Turkey has supported all initiatives to keep the Balkans politically calm and safe. The political stability of the region is of extreme importance not just for Europe but for the world. In a world of growing interdependence, no conflict is local anymore. They all have a spill over impact and can be deadly at times. So Turkey develops good relations with all parties to maintain political stability and security for all.Economic development is the cornerstone of Turkey's Balkan policy. Performing under their true potential, Balkan countries need serious and equal business opportunities rather than relations of dependence. Turkey has invested and encouraged its private sector to invest in all fields including trade, finance, communications, infrastructure, construction, energy and agriculture. Currently there are hundreds Turkish companies doing business in the Balkans, employing thousands of local people.
The third dimension is culture and arts where Turkish and Balkan traditions merge in a shared legacy. Ottomans built many of their great works of architecture in the western lands of the empire and this includes southern Europe and the Balkans.
A cultural flourishing is key to remembering the tradition and recognizing the realities of modernity. One does not have to come at the expense of the other.
Having a vibrant cultural and artistic tradition, Turkish, Bosniak, Albanian, Macedonian, Serbian, Slovenian, Bulgarian and Greek authors, poets, painters and other artists can learn from each other and create works of great art by fusing their respective horizons. Turkey supports such programs to create a common space of reflection and creativity.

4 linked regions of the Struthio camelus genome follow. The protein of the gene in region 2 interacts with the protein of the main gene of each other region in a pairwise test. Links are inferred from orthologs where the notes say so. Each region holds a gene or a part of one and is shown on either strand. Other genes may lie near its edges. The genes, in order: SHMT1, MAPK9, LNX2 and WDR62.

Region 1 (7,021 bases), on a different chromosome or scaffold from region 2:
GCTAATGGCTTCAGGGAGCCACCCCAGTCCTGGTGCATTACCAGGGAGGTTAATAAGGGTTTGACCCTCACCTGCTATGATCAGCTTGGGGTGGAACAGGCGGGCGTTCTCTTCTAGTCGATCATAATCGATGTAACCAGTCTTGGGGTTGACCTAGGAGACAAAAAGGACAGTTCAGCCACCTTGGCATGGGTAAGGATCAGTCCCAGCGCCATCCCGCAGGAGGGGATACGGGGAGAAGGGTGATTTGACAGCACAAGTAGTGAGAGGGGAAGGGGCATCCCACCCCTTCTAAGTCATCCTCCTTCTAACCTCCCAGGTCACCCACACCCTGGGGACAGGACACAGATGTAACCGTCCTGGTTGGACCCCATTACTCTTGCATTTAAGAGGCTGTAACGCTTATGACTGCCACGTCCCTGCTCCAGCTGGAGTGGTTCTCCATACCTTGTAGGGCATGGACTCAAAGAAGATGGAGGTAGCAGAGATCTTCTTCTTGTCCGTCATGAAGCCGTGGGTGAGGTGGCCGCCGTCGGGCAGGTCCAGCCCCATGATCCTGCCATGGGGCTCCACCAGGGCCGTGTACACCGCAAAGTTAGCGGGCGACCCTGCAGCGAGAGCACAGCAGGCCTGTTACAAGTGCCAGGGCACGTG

It is in this context that Turkey provides educational scholarships for Balkan students and hundreds of them get a good education in Turkey. Religious education is of particular importance because Turkey's record on this issue is an insurance against such aberrations as violent extremism, radicalism and terrorism.
Turkey opposes al-Qaida and Daesh with their ideology and understanding of the religion of Islam. Though these terrorist organizations have some members from the Balkan Muslim communities, they have not been able to penetrate the society. But one cannot be too careful here. That's why Turkey supports educational programs to make sure that Islam is taught properly.
Another danger is the Gülenist Terror Group (FETÖ) terrorist network in the Balkans. Given its pervert and cultish belief system, FETÖ poses a threat not just to Turkey but also to the Balkan countries. They function under the guise of such innocent terms as service, education and interreligious dialogue and tolerance but everyone should know their true face.
They not only infiltrated the Turkish state but also staged the July 15 coup attempt in Turkey. They have caused damage to the faith of Islam as much as al-Qaida and Daesh terrorist groups. Everyone in the Balkans must be vigilant against this threat.
Turkey's goal in the Balkans is not to seek influence but to ensure political stability, spur economic development and support cultural and educational activities. Turkey opposes micro-nationalisms of all kinds. It also opposes foreign intervention. National and local issues should be led and owned by local people and national authorities. A strong Turkey is good for the Balkans and a stable and prosperous Balkans is good for Turkey and the world.